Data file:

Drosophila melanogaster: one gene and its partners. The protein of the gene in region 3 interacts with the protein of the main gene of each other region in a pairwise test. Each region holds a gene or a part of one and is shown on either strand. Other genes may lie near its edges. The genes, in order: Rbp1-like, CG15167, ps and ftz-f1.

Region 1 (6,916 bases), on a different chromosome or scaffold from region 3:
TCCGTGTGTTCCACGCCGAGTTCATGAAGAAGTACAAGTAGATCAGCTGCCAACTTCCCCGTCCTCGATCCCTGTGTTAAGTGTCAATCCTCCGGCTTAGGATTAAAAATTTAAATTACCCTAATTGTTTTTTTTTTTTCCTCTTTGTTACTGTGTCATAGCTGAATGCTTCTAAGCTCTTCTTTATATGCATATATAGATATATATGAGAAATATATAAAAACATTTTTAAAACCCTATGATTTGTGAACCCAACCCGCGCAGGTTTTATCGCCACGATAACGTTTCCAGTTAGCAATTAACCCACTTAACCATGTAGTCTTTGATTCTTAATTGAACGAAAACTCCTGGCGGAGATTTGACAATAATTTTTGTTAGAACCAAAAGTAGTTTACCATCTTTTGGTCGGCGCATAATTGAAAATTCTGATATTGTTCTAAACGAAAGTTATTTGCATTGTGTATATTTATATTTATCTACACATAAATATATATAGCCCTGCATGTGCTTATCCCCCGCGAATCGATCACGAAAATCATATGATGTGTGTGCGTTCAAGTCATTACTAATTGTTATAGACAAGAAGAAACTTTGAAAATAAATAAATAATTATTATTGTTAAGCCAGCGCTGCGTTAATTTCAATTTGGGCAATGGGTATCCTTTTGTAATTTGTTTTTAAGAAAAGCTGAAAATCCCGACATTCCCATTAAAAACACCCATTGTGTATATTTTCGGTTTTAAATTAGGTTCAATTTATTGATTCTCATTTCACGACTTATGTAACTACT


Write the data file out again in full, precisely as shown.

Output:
Drosophila melanogaster: one gene and its partners. The protein of the gene in region 3 interacts with the protein of the main gene of each other region in a pairwise test. Each region holds a gene or a part of one and is shown on either strand. Other genes may lie near its edges. The genes, in order: Rbp1-like, CG15167, ps and ftz-f1.

Region 1 (6,916 bases), on a different chromosome or scaffold from region 3:
TCCGTGTGTTCCACGCCGAGTTCATGAAGAAGTACAAGTAGATCAGCTGCCAACTTCCCCGTCCTCGATCCCTGTGTTAAGTGTCAATCCTCCGGCTTAGGATTAAAAATTTAAATTACCCTAATTGTTTTTTTTTTTTCCTCTTTGTTACTGTGTCATAGCTGAATGCTTCTAAGCTCTTCTTTATATGCATATATAGATATATATGAGAAATATATAAAAACATTTTTAAAACCCTATGATTTGTGAACCCAACCCGCGCAGGTTTTATCGCCACGATAACGTTTCCAGTTAGCAATTAACCCACTTAACCATGTAGTCTTTGATTCTTAATTGAACGAAAACTCCTGGCGGAGATTTGACAATAATTTTTGTTAGAACCAAAAGTAGTTTACCATCTTTTGGTCGGCGCATAATTGAAAATTCTGATATTGTTCTAAACGAAAGTTATTTGCATTGTGTATATTTATATTTATCTACACATAAATATATATAGCCCTGCATGTGCTTATCCCCCGCGAATCGATCACGAAAATCATATGATGTGTGTGCGTTCAAGTCATTACTAATTGTTATAGACAAGAAGAAACTTTGAAAATAAATAAATAATTATTATTGTTAAGCCAGCGCTGCGTTAATTTCAATTTGGGCAATGGGTATCCTTTTGTAATTTGTTTTTAAGAAAAGCTGAAAATCCCGACATTCCCATTAAAAACACCCATTGTGTATATTTTCGGTTTTAAATTAGGTTCAATTTATTGATTCTCATTTCACGACTTATGTAACTACT